Lifestyle Modifications and Nonpharmacologic Interventions to Improve Outcomes in Psoriatic Arthritis: A Systematic Review.
Hailey LH., Amarnani R., Bundy C., McGagh D., James L., Kirtley S., O'Sullivan D., Steinkoenig I., Suribhatla R., Vivekanantham A., Coates LC.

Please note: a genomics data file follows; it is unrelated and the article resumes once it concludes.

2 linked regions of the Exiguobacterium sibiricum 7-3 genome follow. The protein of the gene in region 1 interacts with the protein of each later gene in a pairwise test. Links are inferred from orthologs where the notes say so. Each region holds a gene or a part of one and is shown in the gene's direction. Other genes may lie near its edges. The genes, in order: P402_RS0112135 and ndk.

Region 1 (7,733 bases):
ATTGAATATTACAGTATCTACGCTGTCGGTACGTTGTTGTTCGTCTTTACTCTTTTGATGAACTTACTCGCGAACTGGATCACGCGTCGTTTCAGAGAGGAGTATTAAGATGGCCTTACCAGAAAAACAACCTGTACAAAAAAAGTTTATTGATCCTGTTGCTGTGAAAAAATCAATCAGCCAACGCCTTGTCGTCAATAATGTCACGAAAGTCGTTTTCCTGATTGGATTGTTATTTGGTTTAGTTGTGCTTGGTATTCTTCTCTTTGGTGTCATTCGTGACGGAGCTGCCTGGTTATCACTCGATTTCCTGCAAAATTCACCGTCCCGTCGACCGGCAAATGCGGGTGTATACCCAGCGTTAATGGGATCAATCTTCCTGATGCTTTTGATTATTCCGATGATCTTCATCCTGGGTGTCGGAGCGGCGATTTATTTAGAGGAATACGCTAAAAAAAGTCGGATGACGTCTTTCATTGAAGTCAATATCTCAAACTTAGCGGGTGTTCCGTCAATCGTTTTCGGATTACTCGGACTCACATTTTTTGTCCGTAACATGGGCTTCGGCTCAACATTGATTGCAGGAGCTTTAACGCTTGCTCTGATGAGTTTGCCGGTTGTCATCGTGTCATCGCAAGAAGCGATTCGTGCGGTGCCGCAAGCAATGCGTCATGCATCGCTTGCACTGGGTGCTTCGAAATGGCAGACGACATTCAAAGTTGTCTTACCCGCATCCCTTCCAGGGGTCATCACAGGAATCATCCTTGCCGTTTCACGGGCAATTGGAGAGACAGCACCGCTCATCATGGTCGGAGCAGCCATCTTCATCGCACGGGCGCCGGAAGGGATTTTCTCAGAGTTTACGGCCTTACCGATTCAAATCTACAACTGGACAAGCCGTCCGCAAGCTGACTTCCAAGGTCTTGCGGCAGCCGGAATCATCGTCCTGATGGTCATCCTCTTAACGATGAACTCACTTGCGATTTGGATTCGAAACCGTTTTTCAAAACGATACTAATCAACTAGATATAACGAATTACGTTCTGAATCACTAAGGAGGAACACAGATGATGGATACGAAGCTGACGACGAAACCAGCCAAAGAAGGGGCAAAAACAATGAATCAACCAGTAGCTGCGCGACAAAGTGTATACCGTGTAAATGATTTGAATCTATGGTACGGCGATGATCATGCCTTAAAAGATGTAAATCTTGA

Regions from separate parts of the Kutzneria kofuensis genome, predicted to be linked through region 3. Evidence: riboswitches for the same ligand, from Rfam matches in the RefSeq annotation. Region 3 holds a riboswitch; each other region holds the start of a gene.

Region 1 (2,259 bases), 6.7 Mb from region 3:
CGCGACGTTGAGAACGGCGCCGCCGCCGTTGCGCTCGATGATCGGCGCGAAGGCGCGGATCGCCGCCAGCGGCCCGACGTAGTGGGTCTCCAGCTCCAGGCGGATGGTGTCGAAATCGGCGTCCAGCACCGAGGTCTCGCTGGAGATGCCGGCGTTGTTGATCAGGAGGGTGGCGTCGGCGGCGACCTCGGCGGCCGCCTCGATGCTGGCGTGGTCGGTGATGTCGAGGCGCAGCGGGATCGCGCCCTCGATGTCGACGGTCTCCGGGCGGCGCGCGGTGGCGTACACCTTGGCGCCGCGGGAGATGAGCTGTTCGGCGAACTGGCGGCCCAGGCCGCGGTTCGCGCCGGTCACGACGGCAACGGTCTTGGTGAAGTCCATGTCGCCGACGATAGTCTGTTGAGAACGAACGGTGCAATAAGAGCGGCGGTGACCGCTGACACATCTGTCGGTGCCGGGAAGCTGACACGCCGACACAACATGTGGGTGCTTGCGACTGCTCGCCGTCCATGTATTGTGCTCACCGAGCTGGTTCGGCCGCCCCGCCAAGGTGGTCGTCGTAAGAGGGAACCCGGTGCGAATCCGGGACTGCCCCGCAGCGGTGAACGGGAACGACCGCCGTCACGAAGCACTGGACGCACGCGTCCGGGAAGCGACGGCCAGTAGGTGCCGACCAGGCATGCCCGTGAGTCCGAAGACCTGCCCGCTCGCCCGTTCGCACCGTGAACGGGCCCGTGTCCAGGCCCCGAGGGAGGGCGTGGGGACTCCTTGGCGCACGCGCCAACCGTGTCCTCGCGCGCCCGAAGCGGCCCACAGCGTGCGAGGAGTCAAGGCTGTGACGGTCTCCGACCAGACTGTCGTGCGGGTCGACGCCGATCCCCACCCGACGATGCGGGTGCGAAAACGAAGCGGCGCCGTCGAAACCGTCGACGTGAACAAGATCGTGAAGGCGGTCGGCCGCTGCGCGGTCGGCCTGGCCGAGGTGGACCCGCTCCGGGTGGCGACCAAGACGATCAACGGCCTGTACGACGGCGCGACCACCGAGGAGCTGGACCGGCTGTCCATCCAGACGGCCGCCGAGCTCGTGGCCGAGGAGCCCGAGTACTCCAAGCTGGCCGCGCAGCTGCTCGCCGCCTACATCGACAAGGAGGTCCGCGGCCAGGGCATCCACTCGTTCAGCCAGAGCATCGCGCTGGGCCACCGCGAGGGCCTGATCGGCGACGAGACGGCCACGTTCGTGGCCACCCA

PURPOSE: Psoriatic arthritis (PsA) is a multisystem inflammatory disorder associated with significant mortality and morbidity, including functional impairment and psychological disability. Although evidence-based treatment recommendations are available for the use of drug treatments in PsA, there is little guidance for health professionals on nonpharmacologic and psychological interventions that may be useful in PsA. The objective of this systematic review (SR) was to identify how lifestyle modifications and the use of nonpharmacologic and psychological interventions may improve the outcomes of patients with PsA. METHODS: Studies were included if they evaluated adults diagnosed with PsA and included exposure to nonpharmacologic interventions, psychological interventions, and lifestyle modifications. The outcomes used needed to have been validated in PsA. A systematic literature search was run on May 28, 2021, in the Cochrane Central Register of Controlled Trials (CENTRAL), Cumulative Index to Nursing and Allied Health Literature (CINAHL), Allied and Complementary Medicine Database (AMED), EMBASE, Global Health, MEDLINE, and PsycINFO databases to identify articles related to lifestyle modifications and nonpharmacologic or psychological interventions for adults with PsA published between 2010 and 2021. Two review authors independently screened and selected full-text studies for inclusion in the SR. Risk of bias was assessed with either the Risk of Bias 2 (ie, RoB 2) tool or Critical Appraisal Skills Program checklist depending on the study type. FINDINGS: The search strategy identified 26,132 references. Eight studies examining lifestyle modifications and the effect on PsA were eligible to be included in the SR. Three of the 8 studies were randomized controlled trials, and 5 were nonrandomized studies. Three studies assessed physical activity, 3 assessed diet, 1 study assessed smoking, and another study assessed mud bath therapy. There was large heterogeneity between studies, and the measures of disease activity, and psychological and functional outcomes varied widely between studies. IMPLICATIONS: Although this SR identified 8 relevant studies, these studies did not provide high-quality evidence to guide patients for non-drug treatments of PsA. The effectiveness of these interventions has therefore not been established. We found that physical activity seems to have a positive impact on disease activity and psychological well-being. Further well-designed research studies are needed to develop treatment recommendations. PROSPERO identifier: CRD42021257404.